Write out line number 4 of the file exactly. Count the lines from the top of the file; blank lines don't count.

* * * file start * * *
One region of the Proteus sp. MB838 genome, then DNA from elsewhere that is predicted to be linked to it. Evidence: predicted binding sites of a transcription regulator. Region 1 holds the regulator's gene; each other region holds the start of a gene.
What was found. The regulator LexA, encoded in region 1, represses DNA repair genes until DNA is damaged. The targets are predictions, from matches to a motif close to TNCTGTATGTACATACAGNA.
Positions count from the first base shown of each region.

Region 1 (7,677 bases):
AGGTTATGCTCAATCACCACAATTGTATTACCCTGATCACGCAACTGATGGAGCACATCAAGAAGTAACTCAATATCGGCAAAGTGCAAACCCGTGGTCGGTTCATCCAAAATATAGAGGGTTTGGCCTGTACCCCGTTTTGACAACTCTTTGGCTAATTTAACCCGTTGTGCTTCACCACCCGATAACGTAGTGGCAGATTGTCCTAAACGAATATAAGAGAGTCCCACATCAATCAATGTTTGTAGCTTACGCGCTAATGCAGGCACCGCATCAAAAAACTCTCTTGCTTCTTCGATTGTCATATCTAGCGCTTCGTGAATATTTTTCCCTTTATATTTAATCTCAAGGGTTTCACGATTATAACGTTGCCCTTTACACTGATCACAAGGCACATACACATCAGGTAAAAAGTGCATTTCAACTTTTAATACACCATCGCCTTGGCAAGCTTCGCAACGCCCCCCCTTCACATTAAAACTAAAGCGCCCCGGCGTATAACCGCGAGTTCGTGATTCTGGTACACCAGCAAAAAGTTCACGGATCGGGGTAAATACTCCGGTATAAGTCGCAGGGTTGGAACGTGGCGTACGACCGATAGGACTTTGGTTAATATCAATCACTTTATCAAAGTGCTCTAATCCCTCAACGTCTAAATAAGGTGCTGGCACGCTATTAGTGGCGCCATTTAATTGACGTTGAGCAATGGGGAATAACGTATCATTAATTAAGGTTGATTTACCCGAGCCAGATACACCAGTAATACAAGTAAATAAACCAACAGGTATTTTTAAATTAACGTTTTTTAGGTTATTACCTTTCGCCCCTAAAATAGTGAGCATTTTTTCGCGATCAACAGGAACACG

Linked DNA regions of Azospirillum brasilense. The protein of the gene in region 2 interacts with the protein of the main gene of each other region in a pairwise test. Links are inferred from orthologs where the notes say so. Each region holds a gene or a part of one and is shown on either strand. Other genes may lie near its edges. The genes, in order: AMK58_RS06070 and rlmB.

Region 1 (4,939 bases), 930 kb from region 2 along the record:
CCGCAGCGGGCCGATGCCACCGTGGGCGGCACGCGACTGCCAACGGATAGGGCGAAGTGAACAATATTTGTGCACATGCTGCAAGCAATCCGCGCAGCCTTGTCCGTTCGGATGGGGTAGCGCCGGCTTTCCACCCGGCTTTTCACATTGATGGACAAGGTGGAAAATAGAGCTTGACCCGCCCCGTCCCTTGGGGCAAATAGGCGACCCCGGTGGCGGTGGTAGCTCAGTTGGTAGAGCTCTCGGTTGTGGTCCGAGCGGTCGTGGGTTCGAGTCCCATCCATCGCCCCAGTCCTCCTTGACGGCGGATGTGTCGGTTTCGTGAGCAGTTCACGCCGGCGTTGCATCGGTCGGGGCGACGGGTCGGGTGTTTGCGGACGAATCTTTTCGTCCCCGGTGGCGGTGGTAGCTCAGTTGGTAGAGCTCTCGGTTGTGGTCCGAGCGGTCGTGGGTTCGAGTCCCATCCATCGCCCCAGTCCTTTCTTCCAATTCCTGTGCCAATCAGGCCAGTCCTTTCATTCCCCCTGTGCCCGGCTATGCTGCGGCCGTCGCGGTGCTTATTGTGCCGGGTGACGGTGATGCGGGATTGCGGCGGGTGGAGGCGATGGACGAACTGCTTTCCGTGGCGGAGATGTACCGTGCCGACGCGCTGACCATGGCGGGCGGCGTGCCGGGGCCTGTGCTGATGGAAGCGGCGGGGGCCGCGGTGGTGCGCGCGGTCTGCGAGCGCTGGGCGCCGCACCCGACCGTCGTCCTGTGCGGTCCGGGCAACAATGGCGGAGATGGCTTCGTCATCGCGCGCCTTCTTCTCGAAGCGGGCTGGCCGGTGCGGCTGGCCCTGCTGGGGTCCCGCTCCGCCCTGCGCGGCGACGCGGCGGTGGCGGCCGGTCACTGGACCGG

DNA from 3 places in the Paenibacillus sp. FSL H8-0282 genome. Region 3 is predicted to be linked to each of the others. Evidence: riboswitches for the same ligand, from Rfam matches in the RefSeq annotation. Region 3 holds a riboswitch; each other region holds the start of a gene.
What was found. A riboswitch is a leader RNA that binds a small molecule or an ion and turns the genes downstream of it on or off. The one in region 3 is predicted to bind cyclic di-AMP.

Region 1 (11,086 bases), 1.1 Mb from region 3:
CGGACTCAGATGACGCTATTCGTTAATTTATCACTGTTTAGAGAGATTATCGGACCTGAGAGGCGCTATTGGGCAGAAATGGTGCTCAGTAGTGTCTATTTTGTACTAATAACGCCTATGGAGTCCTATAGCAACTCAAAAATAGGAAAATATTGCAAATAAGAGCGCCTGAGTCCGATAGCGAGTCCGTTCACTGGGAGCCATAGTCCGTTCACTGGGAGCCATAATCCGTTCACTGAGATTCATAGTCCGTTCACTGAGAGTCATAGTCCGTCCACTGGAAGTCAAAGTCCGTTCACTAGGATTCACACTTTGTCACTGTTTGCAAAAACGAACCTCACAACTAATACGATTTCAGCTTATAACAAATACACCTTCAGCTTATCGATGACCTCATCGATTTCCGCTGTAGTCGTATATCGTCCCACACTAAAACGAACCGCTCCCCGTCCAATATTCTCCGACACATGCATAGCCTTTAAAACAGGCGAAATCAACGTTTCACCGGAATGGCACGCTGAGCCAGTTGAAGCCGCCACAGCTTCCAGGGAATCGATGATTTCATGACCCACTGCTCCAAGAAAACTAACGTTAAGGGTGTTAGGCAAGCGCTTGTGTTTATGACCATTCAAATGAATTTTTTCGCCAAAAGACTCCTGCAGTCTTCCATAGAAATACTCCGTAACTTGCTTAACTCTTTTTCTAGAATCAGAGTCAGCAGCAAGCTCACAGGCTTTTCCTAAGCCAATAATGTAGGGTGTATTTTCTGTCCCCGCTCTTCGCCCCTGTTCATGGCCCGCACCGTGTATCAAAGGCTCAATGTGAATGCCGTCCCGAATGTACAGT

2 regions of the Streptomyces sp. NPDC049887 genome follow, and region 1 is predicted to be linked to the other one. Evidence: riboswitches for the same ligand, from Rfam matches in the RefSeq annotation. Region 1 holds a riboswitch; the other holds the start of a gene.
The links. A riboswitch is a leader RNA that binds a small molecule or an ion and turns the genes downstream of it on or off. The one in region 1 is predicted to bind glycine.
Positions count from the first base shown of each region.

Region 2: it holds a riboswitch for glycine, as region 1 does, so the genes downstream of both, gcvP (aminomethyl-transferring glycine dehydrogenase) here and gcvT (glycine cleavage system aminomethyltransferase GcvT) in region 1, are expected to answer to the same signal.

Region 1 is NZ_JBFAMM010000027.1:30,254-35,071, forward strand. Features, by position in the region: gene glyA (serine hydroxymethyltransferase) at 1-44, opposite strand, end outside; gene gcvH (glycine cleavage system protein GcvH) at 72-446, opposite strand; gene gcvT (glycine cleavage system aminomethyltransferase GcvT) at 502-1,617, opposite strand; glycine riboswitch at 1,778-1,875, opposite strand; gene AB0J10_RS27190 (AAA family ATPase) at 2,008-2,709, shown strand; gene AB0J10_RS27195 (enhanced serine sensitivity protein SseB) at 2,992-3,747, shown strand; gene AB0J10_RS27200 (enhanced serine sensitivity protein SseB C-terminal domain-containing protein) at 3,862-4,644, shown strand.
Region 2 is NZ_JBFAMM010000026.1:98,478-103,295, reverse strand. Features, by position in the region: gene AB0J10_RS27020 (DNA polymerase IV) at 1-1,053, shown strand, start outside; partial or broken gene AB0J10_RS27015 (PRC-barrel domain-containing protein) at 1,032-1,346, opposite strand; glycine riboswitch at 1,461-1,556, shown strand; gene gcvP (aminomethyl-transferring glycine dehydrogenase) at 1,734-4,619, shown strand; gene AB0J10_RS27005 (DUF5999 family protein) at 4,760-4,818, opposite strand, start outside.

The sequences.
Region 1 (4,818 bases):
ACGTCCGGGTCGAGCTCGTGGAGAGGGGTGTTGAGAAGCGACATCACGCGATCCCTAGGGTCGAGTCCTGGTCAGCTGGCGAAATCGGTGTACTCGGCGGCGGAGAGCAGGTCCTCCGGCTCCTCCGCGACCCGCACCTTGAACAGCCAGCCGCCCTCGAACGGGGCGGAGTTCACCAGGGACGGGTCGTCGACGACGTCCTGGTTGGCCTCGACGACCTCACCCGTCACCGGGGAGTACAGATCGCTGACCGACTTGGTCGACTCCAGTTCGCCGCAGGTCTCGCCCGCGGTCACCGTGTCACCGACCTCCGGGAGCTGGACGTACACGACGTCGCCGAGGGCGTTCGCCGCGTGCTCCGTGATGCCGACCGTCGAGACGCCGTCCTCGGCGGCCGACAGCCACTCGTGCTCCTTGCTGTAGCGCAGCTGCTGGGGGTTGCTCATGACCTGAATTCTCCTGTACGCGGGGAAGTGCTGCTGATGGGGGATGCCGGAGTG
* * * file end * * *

Region 1 (7,677 bases):